Appropriate order for diabetic + COPD + pneumonia?

Posted

Solumedrol (methylpredinisolone) 40 mg IV every 6 hours

What is the rationale for this drug? It's on our sim MAR and it just stands out to me as a little wacky. OR...I might just be a little wacky.

Thank you!

shortnorthstudent

shortnorthstudent

357 Posts

Sounds like a homework/lab prep work.

Have you looked up the drug? What does it do? What about your sim patient would suggest that a medication in that class would be appropriate? What should you be watching for particularly with this patient in regard to this class of meds?

Double-Helix, BSN, RN

Specializes in PICU, Sedation/Radiology, PACU. Has 11 years experience. 1 Article; 3,377 Posts

Did you research the drug? Start by looking it up in a drug book. Read the indications, uses, how the medication works, usually dosage and the contraindications.

Once you have that information, think about what is going on with your patient. Why might they need to take Solu-medrol? Is the dose safe?

You should be able to answer this question, at least partially, but using a drug book. Then, if you still have questions, come back and share what you learned and what you are wondering about.

Esme12, ASN, BSN, RN

Specializes in Critical Care, ED, Cath lab, CTPAC,Trauma. Has 42 years experience. 4 Articles; 20,908 Posts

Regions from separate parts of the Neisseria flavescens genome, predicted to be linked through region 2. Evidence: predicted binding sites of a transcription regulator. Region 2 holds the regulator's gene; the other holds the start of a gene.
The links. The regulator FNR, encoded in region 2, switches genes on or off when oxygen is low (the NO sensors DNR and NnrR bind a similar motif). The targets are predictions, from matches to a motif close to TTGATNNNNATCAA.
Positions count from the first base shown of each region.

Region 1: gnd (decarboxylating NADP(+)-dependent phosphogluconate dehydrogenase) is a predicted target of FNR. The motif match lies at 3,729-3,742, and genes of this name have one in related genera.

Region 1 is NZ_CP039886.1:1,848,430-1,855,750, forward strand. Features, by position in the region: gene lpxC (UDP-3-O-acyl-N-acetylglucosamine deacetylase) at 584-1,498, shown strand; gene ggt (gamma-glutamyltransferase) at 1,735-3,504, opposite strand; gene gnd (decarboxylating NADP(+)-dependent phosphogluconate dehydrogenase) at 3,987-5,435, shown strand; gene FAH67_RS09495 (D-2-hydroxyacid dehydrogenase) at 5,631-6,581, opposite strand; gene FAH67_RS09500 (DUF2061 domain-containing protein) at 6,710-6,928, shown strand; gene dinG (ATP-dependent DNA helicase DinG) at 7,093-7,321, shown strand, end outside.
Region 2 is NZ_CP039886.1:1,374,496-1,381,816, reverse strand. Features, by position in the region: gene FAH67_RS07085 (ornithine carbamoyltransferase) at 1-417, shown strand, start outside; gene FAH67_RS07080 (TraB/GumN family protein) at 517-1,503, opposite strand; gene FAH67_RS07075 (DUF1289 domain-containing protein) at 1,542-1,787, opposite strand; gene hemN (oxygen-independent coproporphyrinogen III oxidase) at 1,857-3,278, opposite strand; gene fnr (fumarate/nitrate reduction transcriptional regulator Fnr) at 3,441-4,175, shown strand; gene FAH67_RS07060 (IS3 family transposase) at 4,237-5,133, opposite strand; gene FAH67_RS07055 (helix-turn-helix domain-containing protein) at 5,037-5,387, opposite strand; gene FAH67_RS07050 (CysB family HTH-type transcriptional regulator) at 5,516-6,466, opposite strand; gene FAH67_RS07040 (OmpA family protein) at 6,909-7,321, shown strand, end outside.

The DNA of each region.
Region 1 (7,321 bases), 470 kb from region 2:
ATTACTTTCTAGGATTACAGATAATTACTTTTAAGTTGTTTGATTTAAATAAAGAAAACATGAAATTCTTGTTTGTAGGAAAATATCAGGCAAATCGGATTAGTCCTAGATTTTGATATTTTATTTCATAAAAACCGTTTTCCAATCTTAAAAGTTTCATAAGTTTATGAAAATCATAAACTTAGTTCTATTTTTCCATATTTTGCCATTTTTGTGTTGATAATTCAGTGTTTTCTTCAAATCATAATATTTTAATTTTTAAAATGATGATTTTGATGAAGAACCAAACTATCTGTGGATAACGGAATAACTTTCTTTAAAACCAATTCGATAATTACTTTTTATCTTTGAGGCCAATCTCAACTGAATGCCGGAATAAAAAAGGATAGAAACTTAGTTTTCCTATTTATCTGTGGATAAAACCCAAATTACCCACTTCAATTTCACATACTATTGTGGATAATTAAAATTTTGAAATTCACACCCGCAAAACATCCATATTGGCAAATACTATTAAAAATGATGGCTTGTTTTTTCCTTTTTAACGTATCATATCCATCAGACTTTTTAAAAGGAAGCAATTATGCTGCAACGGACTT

First what is COPD, what happens in COPD, Why would someone with lung disease need steroids? What happens to glucose in a diabetic on steroids?

What have you found out so far? We are happy to help with homework but we won't do it for you.

KatePasa

KatePasa

128 Posts

I have looked it up, believe me. I wouldn't have come to allnurses, if I hadn't spent an hour trying to justify the use of the drug. It's a steroid, which would be indicated in an exacerbation of COPD. The dose is safe, yes. I'd have to watch the blood glucose level, sure. I know how to administer it.

However, this patient is admitted for the **CAP**. My index of suspicion was raised because it could suppress the immune response and mask signs of infection in this patient. And, therein lies the rub.

KatePasa

KatePasa

128 Posts

Wow! I don't need anyone my homework. Maybe I should have worded the OP differently.

shortnorthstudent

shortnorthstudent

357 Posts

So, what about the relationship between your patient's chronic COPD problems and the CAP? What concerns do you have with a COPD patient with CAP (and diabetes) that you might not worry about with an otherwise healthy CAP patient? If the patient is diagnosed with CAP, then are we worried about masking the signs of infection? What about the immune response? What are we going to be doing for the CAP? How will that treatment relate to the Methylprednisolone? Will they interfere with each other? What will you be watching for?

KatePasa

KatePasa

128 Posts

It's for prophylaxis of bronchospasm and reduction of inflammation of the airway. And the patient is being treated with Rocephin IVPB (in an appropriate/safe dose) for the CAP. My concern with it is that I've only seen the use of inhaled or PO corticosteroids in my book/learning materials for COPD exacerbations...unrelated to pneumonia. My second concern comes from reduction of the immune response r/t corticosteroids and the risk for future HAP/HCAP r/t to his hospitalization since he's got COPD, abundant secretions from the present pneumonia, and has has poor infection resistance r/t diabetes. My third concern, in the materials I have there is nothing suggesting use of corticosteroids in pneumonia and I find conflicting information online.